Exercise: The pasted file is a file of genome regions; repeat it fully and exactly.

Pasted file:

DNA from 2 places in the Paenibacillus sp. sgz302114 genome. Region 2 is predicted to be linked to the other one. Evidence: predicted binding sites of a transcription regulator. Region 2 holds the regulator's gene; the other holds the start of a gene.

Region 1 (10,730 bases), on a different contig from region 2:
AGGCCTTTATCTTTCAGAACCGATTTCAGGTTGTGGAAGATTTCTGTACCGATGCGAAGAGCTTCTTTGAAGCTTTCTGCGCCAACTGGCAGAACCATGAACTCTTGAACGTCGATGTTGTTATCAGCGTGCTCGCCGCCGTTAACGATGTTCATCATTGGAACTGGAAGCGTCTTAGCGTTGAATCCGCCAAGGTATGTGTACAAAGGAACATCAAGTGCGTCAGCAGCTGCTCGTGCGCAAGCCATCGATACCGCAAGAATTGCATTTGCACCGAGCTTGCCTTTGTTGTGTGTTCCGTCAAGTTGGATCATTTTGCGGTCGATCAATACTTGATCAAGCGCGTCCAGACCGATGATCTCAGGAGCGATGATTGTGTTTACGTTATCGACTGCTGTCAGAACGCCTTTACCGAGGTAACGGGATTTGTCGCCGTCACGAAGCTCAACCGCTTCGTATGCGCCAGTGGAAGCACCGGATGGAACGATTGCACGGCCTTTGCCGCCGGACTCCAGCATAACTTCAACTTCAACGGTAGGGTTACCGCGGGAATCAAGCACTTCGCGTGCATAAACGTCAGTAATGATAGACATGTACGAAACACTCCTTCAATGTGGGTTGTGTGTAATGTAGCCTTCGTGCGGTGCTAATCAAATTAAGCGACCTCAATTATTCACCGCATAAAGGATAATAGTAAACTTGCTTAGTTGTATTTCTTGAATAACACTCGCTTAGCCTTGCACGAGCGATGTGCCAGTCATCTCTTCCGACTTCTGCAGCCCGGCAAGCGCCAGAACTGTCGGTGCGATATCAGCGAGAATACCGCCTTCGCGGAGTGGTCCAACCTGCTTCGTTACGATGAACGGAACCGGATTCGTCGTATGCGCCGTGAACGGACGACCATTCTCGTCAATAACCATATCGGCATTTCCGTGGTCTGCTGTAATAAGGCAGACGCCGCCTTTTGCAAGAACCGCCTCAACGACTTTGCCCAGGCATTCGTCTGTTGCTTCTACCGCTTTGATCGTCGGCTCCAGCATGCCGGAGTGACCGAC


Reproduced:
DNA from 2 places in the Paenibacillus sp. sgz302114 genome. Region 2 is predicted to be linked to the other one. Evidence: predicted binding sites of a transcription regulator. Region 2 holds the regulator's gene; the other holds the start of a gene.

Region 1 (10,730 bases), on a different contig from region 2:
AGGCCTTTATCTTTCAGAACCGATTTCAGGTTGTGGAAGATTTCTGTACCGATGCGAAGAGCTTCTTTGAAGCTTTCTGCGCCAACTGGCAGAACCATGAACTCTTGAACGTCGATGTTGTTATCAGCGTGCTCGCCGCCGTTAACGATGTTCATCATTGGAACTGGAAGCGTCTTAGCGTTGAATCCGCCAAGGTATGTGTACAAAGGAACATCAAGTGCGTCAGCAGCTGCTCGTGCGCAAGCCATCGATACCGCAAGAATTGCATTTGCACCGAGCTTGCCTTTGTTGTGTGTTCCGTCAAGTTGGATCATTTTGCGGTCGATCAATACTTGATCAAGCGCGTCCAGACCGATGATCTCAGGAGCGATGATTGTGTTTACGTTATCGACTGCTGTCAGAACGCCTTTACCGAGGTAACGGGATTTGTCGCCGTCACGAAGCTCAACCGCTTCGTATGCGCCAGTGGAAGCACCGGATGGAACGATTGCACGGCCTTTGCCGCCGGACTCCAGCATAACTTCAACTTCAACGGTAGGGTTACCGCGGGAATCAAGCACTTCGCGTGCATAAACGTCAGTAATGATAGACATGTACGAAACACTCCTTCAATGTGGGTTGTGTGTAATGTAGCCTTCGTGCGGTGCTAATCAAATTAAGCGACCTCAATTATTCACCGCATAAAGGATAATAGTAAACTTGCTTAGTTGTATTTCTTGAATAACACTCGCTTAGCCTTGCACGAGCGATGTGCCAGTCATCTCTTCCGACTTCTGCAGCCCGGCAAGCGCCAGAACTGTCGGTGCGATATCAGCGAGAATACCGCCTTCGCGGAGTGGTCCAACCTGCTTCGTTACGATGAACGGAACCGGATTCGTCGTATGCGCCGTGAACGGACGACCATTCTCGTCAATAACCATATCGGCATTTCCGTGGTCTGCTGTAATAAGGCAGACGCCGCCTTTTGCAAGAACCGCCTCAACGACTTTGCCCAGGCATTCGTCTGTTGCTTCTACCGCTTTGATCGTCGGCTCCAGCATGCCGGAGTGACCGAC